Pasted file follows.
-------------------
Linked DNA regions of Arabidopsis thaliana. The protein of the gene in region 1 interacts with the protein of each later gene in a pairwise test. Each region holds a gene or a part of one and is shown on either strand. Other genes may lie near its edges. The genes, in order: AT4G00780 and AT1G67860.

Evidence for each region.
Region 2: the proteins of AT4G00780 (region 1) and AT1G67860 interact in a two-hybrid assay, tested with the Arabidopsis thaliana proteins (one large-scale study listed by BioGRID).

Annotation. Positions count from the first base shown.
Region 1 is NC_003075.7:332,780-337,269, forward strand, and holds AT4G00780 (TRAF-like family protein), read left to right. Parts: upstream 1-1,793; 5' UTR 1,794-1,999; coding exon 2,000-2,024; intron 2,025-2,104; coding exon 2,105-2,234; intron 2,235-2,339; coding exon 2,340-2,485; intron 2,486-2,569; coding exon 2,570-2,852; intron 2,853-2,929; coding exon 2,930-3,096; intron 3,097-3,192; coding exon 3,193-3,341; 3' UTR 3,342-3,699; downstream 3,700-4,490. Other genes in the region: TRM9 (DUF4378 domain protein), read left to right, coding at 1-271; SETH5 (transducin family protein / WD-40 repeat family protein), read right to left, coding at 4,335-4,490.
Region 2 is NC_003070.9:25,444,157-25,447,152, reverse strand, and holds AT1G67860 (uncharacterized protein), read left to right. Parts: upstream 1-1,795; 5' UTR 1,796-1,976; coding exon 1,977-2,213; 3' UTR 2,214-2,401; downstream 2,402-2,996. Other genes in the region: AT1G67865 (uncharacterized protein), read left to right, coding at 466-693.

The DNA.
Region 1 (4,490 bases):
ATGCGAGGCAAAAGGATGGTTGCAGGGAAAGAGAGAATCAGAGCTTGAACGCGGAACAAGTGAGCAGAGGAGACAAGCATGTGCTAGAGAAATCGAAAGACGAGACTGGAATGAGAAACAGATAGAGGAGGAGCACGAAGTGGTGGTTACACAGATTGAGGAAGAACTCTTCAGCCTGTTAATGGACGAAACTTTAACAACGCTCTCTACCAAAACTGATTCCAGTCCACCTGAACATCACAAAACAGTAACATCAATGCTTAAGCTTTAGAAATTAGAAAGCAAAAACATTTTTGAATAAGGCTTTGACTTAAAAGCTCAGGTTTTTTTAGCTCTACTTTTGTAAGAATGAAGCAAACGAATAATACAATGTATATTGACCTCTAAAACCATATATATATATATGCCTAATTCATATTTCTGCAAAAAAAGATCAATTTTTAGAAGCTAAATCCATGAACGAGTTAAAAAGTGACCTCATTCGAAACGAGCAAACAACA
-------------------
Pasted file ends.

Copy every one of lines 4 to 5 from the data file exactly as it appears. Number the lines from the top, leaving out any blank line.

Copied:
Annotation. Positions count from the first base shown.
Region 1 is NC_003075.7:332,780-337,269, forward strand, and holds AT4G00780 (TRAF-like family protein), read left to right. Parts: upstream 1-1,793; 5' UTR 1,794-1,999; coding exon 2,000-2,024; intron 2,025-2,104; coding exon 2,105-2,234; intron 2,235-2,339; coding exon 2,340-2,485; intron 2,486-2,569; coding exon 2,570-2,852; intron 2,853-2,929; coding exon 2,930-3,096; intron 3,097-3,192; coding exon 3,193-3,341; 3' UTR 3,342-3,699; downstream 3,700-4,490. Other genes in the region: TRM9 (DUF4378 domain protein), read left to right, coding at 1-271; SETH5 (transducin family protein / WD-40 repeat family protein), read right to left, coding at 4,335-4,490.